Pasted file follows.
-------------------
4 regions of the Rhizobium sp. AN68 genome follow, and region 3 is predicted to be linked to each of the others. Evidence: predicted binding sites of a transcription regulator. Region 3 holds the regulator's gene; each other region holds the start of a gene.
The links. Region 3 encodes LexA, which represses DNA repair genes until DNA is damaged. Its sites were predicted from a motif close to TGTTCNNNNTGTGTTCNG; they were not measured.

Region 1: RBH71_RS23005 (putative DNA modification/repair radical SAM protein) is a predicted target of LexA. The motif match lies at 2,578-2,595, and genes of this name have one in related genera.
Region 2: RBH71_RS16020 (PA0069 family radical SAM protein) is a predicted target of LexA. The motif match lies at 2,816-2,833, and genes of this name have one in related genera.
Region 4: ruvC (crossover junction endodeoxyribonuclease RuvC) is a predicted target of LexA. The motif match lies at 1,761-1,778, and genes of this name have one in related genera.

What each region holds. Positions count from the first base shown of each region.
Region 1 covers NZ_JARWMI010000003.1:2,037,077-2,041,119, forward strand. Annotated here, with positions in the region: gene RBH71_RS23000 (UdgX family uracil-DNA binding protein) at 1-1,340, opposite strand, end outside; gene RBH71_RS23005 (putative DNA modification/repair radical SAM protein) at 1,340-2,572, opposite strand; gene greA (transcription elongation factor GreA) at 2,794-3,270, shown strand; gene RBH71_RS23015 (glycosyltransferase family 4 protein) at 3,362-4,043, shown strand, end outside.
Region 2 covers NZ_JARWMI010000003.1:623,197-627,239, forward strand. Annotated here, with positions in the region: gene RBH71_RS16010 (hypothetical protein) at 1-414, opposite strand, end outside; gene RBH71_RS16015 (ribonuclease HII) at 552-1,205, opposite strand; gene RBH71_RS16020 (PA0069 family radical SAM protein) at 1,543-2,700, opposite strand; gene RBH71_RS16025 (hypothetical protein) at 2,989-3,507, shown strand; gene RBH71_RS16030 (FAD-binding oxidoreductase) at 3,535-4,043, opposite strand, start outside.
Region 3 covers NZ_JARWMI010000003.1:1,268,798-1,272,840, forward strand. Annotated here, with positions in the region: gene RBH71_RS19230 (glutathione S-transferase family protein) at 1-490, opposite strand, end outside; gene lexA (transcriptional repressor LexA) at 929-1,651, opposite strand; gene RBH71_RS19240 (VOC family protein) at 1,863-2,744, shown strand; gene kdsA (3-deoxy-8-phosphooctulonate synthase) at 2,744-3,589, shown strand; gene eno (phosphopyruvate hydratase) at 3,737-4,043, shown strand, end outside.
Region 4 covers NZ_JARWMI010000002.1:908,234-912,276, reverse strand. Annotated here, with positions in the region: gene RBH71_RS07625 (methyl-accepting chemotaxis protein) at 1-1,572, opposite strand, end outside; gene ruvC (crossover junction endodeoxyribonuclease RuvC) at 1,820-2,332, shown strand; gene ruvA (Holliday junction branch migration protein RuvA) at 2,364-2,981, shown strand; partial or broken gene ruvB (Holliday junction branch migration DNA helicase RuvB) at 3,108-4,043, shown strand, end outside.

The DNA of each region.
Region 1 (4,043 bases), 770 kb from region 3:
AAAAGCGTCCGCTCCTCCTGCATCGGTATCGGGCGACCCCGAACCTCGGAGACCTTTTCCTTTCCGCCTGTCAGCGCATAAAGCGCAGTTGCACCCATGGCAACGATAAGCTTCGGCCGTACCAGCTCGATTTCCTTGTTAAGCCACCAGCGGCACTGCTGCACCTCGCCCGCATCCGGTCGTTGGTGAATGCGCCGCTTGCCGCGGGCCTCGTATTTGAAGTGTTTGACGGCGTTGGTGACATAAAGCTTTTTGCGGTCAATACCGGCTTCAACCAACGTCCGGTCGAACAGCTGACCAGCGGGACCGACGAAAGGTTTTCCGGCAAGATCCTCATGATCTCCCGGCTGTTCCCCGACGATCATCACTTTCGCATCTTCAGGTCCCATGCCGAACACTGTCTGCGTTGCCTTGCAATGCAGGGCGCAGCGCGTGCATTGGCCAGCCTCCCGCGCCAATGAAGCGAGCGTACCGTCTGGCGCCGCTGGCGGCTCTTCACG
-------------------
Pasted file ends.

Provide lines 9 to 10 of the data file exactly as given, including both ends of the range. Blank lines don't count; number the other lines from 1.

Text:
Region 3 covers NZ_JARWMI010000003.1:1,268,798-1,272,840, forward strand. Annotated here, with positions in the region: gene RBH71_RS19230 (glutathione S-transferase family protein) at 1-490, opposite strand, end outside; gene lexA (transcriptional repressor LexA) at 929-1,651, opposite strand; gene RBH71_RS19240 (VOC family protein) at 1,863-2,744, shown strand; gene kdsA (3-deoxy-8-phosphooctulonate synthase) at 2,744-3,589, shown strand; gene eno (phosphopyruvate hydratase) at 3,737-4,043, shown strand, end outside.
Region 4 covers NZ_JARWMI010000002.1:908,234-912,276, reverse strand. Annotated here, with positions in the region: gene RBH71_RS07625 (methyl-accepting chemotaxis protein) at 1-1,572, opposite strand, end outside; gene ruvC (crossover junction endodeoxyribonuclease RuvC) at 1,820-2,332, shown strand; gene ruvA (Holliday junction branch migration protein RuvA) at 2,364-2,981, shown strand; partial or broken gene ruvB (Holliday junction branch migration DNA helicase RuvB) at 3,108-4,043, shown strand, end outside.